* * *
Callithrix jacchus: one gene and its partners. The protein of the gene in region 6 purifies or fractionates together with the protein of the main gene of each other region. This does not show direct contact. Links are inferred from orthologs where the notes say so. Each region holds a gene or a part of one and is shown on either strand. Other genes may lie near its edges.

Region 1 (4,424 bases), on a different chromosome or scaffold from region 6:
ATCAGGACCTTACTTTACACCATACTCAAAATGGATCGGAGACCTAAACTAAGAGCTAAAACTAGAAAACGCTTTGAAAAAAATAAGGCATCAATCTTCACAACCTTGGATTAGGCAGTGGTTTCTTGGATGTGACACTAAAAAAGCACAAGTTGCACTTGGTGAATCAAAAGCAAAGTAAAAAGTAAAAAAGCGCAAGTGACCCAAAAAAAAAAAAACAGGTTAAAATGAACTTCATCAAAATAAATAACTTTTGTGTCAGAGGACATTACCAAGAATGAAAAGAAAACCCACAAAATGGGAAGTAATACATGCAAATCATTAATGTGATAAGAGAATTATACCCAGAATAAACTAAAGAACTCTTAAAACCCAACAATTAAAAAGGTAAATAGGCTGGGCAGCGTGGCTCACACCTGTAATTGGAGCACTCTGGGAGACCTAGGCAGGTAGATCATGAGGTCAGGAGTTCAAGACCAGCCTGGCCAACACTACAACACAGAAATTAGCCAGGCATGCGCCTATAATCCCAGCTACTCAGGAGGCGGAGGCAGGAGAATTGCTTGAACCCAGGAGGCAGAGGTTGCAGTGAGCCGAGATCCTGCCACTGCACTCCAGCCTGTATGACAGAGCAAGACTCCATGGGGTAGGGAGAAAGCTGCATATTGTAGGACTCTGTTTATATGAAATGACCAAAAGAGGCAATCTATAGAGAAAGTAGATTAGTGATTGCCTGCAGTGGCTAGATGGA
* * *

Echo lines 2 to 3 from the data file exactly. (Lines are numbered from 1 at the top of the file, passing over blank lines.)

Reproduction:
Region 1 (4,424 bases), on a different chromosome or scaffold from region 6:
ATCAGGACCTTACTTTACACCATACTCAAAATGGATCGGAGACCTAAACTAAGAGCTAAAACTAGAAAACGCTTTGAAAAAAATAAGGCATCAATCTTCACAACCTTGGATTAGGCAGTGGTTTCTTGGATGTGACACTAAAAAAGCACAAGTTGCACTTGGTGAATCAAAAGCAAAGTAAAAAGTAAAAAAGCGCAAGTGACCCAAAAAAAAAAAAACAGGTTAAAATGAACTTCATCAAAATAAATAACTTTTGTGTCAGAGGACATTACCAAGAATGAAAAGAAAACCCACAAAATGGGAAGTAATACATGCAAATCATTAATGTGATAAGAGAATTATACCCAGAATAAACTAAAGAACTCTTAAAACCCAACAATTAAAAAGGTAAATAGGCTGGGCAGCGTGGCTCACACCTGTAATTGGAGCACTCTGGGAGACCTAGGCAGGTAGATCATGAGGTCAGGAGTTCAAGACCAGCCTGGCCAACACTACAACACAGAAATTAGCCAGGCATGCGCCTATAATCCCAGCTACTCAGGAGGCGGAGGCAGGAGAATTGCTTGAACCCAGGAGGCAGAGGTTGCAGTGAGCCGAGATCCTGCCACTGCACTCCAGCCTGTATGACAGAGCAAGACTCCATGGGGTAGGGAGAAAGCTGCATATTGTAGGACTCTGTTTATATGAAATGACCAAAAGAGGCAATCTATAGAGAAAGTAGATTAGTGATTGCCTGCAGTGGCTAGATGGA